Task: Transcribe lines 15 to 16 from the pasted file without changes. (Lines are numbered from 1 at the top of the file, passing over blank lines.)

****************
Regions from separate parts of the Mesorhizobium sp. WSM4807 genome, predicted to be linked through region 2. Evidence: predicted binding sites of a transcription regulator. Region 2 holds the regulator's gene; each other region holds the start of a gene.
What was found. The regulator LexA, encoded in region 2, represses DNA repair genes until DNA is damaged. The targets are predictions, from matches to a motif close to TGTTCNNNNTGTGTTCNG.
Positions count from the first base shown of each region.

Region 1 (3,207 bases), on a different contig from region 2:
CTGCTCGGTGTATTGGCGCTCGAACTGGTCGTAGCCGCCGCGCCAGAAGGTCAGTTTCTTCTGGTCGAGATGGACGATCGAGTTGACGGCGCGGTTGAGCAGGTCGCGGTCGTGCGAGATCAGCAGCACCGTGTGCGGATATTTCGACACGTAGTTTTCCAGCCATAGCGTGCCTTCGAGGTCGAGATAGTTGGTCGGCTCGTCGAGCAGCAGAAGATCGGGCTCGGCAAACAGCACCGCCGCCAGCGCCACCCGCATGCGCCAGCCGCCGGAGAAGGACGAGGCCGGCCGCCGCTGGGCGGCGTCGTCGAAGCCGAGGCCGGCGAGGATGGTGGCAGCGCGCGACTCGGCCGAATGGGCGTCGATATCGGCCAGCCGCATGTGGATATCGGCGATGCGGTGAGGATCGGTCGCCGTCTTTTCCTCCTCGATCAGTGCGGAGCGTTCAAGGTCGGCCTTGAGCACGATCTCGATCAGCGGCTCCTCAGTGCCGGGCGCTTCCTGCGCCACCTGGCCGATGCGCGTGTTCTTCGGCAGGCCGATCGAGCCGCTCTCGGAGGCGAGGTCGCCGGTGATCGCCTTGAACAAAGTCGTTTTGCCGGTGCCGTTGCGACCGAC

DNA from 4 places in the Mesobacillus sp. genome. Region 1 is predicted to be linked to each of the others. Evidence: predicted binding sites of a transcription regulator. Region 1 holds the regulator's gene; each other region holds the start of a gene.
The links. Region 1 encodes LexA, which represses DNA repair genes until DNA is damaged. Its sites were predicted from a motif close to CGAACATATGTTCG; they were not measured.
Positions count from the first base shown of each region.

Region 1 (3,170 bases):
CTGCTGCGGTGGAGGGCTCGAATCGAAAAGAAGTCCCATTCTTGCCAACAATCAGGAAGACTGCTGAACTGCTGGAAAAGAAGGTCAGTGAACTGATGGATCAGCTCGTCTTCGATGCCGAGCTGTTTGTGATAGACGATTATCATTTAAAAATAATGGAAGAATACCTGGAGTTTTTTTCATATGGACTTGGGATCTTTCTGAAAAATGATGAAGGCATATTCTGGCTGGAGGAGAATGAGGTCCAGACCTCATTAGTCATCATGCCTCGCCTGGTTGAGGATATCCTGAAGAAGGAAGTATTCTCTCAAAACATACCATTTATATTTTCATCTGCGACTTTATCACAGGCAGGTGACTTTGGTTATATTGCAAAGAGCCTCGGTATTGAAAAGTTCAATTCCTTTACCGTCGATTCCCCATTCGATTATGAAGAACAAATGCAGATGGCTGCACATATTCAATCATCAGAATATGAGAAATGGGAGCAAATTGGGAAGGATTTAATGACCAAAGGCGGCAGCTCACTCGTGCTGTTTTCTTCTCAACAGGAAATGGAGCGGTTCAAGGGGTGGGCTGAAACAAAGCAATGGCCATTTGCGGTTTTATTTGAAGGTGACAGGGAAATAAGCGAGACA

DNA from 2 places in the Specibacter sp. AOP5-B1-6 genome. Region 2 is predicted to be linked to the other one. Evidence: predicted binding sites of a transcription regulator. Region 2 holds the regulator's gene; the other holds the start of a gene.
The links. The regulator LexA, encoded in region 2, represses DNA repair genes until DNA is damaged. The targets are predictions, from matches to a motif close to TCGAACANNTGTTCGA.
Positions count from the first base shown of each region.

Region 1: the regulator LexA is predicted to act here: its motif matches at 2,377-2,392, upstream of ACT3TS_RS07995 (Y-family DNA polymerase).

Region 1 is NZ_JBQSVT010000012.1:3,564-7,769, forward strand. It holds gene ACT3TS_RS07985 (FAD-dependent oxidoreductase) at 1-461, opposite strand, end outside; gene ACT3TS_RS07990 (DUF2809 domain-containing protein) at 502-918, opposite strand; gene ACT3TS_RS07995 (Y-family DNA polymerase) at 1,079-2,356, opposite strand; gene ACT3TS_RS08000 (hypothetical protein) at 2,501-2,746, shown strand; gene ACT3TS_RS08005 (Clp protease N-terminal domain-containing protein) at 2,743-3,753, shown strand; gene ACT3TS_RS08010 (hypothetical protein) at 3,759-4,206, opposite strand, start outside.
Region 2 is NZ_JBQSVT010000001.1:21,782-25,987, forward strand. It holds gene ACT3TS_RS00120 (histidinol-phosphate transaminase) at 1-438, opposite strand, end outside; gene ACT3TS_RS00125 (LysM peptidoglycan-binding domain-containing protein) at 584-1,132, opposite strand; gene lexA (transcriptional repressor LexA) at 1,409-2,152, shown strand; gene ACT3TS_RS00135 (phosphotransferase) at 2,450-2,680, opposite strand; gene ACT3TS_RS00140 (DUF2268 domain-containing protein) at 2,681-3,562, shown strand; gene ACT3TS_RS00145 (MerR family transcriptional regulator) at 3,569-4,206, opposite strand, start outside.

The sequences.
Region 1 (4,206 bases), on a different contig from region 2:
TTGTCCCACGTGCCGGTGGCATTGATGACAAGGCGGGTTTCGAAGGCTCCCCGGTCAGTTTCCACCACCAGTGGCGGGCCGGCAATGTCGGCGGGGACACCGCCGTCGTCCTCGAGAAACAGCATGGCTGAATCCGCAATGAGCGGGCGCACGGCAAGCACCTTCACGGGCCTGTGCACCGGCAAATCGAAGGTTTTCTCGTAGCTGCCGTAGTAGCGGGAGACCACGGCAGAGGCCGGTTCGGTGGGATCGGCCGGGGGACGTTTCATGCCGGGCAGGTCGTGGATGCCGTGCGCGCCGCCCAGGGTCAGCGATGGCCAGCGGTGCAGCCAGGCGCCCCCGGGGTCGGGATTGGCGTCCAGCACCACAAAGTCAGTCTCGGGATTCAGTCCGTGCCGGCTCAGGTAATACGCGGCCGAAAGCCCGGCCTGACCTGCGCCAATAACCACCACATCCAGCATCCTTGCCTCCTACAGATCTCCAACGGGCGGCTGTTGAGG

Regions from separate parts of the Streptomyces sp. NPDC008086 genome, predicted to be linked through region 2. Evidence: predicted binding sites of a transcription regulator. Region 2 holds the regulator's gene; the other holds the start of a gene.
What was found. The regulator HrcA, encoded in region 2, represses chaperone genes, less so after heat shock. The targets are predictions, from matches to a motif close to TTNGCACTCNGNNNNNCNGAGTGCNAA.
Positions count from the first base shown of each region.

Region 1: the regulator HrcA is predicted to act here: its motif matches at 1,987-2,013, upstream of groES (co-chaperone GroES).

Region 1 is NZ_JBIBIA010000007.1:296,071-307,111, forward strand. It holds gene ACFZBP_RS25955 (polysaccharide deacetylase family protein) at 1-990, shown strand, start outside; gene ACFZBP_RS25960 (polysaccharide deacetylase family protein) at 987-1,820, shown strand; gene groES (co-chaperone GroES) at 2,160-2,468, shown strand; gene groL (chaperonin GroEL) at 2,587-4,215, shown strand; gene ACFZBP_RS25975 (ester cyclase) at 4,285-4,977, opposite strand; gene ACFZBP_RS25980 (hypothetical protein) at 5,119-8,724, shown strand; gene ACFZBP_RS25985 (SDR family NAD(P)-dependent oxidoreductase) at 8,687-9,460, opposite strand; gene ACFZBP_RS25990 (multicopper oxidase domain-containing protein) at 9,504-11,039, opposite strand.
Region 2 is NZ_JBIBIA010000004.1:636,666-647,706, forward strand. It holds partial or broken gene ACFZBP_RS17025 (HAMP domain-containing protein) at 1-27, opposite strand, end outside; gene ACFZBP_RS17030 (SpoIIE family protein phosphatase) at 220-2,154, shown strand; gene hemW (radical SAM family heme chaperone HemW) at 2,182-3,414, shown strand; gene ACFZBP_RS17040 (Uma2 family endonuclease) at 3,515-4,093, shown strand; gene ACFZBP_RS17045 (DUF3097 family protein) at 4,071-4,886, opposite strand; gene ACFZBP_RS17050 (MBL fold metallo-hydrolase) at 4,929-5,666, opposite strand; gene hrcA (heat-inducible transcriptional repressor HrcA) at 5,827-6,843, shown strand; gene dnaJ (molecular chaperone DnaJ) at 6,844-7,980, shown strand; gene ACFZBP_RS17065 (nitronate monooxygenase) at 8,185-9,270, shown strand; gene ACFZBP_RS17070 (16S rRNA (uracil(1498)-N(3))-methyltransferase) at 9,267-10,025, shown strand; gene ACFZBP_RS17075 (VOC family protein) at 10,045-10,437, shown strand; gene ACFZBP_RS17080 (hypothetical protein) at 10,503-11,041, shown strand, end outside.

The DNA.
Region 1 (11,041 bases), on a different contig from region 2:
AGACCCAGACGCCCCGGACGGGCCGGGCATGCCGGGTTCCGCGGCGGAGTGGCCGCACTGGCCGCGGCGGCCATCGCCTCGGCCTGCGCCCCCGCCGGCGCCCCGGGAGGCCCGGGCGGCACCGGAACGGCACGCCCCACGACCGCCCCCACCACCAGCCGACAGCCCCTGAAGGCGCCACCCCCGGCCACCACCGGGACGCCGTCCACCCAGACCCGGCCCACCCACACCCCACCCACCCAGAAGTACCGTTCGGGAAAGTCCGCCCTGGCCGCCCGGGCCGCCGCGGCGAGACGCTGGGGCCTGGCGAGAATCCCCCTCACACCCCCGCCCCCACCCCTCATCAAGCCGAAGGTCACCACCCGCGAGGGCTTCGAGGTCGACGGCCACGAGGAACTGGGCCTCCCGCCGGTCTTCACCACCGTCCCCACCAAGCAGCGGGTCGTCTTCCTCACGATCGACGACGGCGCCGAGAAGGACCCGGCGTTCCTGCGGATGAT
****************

Region 1 is NZ_JBQSVT010000012.1:3,564-7,769, forward strand. It holds gene ACT3TS_RS07985 (FAD-dependent oxidoreductase) at 1-461, opposite strand, end outside; gene ACT3TS_RS07990 (DUF2809 domain-containing protein) at 502-918, opposite strand; gene ACT3TS_RS07995 (Y-family DNA polymerase) at 1,079-2,356, opposite strand; gene ACT3TS_RS08000 (hypothetical protein) at 2,501-2,746, shown strand; gene ACT3TS_RS08005 (Clp protease N-terminal domain-containing protein) at 2,743-3,753, shown strand; gene ACT3TS_RS08010 (hypothetical protein) at 3,759-4,206, opposite strand, start outside.
Region 2 is NZ_JBQSVT010000001.1:21,782-25,987, forward strand. It holds gene ACT3TS_RS00120 (histidinol-phosphate transaminase) at 1-438, opposite strand, end outside; gene ACT3TS_RS00125 (LysM peptidoglycan-binding domain-containing protein) at 584-1,132, opposite strand; gene lexA (transcriptional repressor LexA) at 1,409-2,152, shown strand; gene ACT3TS_RS00135 (phosphotransferase) at 2,450-2,680, opposite strand; gene ACT3TS_RS00140 (DUF2268 domain-containing protein) at 2,681-3,562, shown strand; gene ACT3TS_RS00145 (MerR family transcriptional regulator) at 3,569-4,206, opposite strand, start outside.